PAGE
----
Michael Ford (post until Oct. 31/19)

Expect audit letters following CRA review of funds transfers

As part of its crackdown on unreported offshore income and assets, the Canada Revenue Agency (CRA) is set to ramp up its focus on electronic funds transfers to certain jurisdictions — and as a result, a number of Canadian taxpayers should expect to receive an audit letter in the coming year, Toronto tax litigation lawyer David J. Rotfleisch tells AdvocateDaily.com.

As the Globe and Mail reports, the CRA has implemented a new strategy, where it will review all electronic funds transfers (EFT) of more than $10,000 from Canada to the Isle of Man and the island of Guernsey. The move is aimed at cracking down on tax evasion, and the agency aims to review EFTs to two other undisclosed jurisdictions by the end of March 2017, the Globe reports. In 2017-18, the CRA has plans to review some 100,000 EFTs in four undisclosed jurisdictions. 

As the article notes, the CRA has identified and started auditing 166 individuals as a result of this strategy and has sent more than 1,000 letters to taxpayers with “dealings on these islands” to remind them of their obligations to report offshore income.

Rotfleisch, founding tax lawyer at Rotfleisch & Samulovitch Professional Corporation, says there is nothing wrong with putting money offshore, if reported. However, he adds, there is a concerted international effort to stop offshore tax evasion, so it is becoming more difficult and the chances of being caught are greater.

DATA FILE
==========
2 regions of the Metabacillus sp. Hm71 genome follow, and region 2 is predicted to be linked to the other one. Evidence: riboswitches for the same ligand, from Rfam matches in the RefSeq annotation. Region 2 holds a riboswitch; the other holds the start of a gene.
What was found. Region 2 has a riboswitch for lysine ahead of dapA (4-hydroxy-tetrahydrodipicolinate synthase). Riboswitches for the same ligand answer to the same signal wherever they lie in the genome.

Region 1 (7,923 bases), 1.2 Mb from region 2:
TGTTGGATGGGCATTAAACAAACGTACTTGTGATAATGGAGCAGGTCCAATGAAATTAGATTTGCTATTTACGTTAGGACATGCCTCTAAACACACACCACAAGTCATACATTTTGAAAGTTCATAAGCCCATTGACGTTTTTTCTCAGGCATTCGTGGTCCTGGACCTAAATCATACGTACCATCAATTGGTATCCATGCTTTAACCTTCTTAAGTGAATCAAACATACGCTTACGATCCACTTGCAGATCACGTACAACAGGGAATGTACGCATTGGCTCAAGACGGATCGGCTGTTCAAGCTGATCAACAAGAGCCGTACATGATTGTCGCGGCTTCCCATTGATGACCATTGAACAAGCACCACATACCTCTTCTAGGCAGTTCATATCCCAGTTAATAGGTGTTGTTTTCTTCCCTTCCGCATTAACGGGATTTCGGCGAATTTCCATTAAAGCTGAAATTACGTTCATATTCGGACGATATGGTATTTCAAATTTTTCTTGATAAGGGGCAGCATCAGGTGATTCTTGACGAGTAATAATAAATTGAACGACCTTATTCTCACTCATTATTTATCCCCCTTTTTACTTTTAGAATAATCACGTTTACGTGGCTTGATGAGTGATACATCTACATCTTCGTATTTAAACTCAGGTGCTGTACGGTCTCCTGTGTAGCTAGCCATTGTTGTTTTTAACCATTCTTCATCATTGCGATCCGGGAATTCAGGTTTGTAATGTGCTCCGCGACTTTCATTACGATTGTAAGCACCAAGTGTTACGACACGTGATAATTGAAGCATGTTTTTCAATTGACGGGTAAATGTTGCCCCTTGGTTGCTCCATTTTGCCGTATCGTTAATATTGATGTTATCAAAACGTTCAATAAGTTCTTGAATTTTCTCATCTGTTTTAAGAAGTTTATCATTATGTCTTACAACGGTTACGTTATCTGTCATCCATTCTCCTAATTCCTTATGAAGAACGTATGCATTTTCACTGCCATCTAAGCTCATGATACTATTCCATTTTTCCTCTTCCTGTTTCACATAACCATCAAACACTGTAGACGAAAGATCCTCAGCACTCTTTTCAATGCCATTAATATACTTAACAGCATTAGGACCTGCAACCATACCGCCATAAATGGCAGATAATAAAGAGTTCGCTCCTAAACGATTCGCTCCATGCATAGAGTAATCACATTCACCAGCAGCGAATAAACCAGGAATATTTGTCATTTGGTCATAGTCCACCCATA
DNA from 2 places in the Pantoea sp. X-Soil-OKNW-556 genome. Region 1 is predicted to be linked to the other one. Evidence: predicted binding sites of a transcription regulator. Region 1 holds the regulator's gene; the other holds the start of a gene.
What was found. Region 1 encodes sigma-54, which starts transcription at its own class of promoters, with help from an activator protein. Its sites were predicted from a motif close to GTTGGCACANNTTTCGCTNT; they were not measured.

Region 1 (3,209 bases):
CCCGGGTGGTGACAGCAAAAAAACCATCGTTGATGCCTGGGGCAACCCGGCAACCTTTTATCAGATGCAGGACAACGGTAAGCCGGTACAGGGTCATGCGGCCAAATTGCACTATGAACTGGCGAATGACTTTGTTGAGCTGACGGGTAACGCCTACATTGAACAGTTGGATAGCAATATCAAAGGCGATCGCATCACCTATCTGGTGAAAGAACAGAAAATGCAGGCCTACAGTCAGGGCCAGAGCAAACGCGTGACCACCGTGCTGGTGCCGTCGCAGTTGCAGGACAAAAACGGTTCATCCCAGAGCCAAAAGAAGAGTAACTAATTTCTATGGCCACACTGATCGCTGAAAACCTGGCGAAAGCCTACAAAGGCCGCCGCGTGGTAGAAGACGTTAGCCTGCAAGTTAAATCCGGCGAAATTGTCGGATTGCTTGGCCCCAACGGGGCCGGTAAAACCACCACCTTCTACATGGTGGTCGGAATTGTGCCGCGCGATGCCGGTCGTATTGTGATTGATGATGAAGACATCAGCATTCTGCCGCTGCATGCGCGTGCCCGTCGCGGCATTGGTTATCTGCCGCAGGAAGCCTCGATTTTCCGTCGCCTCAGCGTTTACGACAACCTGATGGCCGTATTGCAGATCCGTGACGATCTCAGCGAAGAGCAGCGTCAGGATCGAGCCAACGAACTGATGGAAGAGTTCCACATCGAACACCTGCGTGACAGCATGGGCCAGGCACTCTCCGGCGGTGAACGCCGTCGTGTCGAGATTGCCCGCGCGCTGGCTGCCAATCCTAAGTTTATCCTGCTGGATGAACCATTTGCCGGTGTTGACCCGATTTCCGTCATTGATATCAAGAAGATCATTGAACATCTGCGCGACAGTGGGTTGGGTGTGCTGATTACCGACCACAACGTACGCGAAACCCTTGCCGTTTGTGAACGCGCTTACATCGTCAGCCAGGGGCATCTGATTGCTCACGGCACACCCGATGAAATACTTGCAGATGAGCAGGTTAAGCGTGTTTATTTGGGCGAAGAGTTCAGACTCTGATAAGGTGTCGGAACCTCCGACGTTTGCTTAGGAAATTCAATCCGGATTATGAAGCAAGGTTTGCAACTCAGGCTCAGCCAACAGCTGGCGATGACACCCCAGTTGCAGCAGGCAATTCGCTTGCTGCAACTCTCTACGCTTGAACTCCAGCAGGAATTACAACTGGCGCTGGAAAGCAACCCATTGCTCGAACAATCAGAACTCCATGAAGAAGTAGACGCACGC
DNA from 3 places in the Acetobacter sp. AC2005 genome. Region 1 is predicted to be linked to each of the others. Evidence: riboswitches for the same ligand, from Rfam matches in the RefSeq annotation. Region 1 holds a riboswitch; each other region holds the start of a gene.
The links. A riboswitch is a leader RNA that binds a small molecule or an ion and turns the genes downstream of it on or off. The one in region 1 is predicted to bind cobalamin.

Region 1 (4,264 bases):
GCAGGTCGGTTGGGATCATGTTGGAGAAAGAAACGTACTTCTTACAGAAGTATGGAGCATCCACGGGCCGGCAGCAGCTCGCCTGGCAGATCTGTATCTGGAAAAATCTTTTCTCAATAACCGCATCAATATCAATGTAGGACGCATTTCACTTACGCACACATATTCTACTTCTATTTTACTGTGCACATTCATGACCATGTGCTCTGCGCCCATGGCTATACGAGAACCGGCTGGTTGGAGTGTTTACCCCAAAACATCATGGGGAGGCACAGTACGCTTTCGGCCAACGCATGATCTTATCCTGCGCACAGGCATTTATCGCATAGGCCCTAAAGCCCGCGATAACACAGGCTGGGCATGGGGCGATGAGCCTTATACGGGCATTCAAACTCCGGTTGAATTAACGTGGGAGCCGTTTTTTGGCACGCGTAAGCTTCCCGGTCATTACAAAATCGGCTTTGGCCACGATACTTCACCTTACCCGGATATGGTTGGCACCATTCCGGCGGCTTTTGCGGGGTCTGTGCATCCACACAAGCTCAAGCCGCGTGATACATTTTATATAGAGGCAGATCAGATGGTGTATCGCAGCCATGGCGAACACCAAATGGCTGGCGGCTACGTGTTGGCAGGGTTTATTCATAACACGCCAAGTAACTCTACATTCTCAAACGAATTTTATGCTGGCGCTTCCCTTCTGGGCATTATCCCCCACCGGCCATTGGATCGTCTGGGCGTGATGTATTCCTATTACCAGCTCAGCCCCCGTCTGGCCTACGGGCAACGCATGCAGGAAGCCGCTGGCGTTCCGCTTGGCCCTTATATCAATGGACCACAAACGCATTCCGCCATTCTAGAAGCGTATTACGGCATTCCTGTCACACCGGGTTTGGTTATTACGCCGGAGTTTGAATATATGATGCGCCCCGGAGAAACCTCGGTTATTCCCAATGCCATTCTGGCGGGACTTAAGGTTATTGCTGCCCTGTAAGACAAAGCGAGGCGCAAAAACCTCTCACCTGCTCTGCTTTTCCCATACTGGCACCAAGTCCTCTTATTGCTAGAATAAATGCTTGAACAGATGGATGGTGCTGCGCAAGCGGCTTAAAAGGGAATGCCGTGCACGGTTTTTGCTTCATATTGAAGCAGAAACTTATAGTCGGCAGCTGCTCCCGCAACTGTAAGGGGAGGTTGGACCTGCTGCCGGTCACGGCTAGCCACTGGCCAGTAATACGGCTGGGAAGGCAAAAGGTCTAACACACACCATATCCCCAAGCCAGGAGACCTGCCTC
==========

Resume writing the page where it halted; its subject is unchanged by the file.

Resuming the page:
“The CRA has announced that it’s increasing the number of international EFT tax audits that it will be conducting. Since January 2015, banks have been required to report all international EFTs over $10,000," he says.

"In addition to foreign banks reporting account holders to various tax authorities, CRA has the offshore tax informant program (OTIP) which is a for-reward snitch program designed to ferret out unreported offshore income," he adds.

As such, Rotfleisch says he is not surprised by the news of the EFT review, as the Isle of Man was implicated in a KPMG offshore structure that was the subject of a CRA court application a few years ago.

Rotfleisch explains that because of the volume of all international transactions over $10,000 — which is the size for reporting to CRA — it is likely that a 100 per cent review will never be possible.

However, he adds, "data mining and select audits, such as given jurisdictions or large transactions, say over $1 million, is very possible and will probably happen.”

As a result of the CRA’s target of 100,000 EFT reviews, Rotfleisch says many Canadian taxpayers can expect to receive an EFT tax audit letter in 2017.

“The EFT tax audit letter will ask for details of the transfers including source and purpose of the transfer. You should not respond to any CRA tax audit letters without obtaining proper privileged Canadian tax lawyer representation,” he explains.

“Once the audit has been started, it's too late to do anything but retain a tax lawyer and deal with the auditor. Prior to an audit, a voluntary disclosure can be submitted.

“If you have unreported offshore assets or income you should consider a CRA voluntary disclosure before you receive a tax audit letter. This will allow you to avoid tax penalties and prosecution for tax evasion,” says Rotfleisch.

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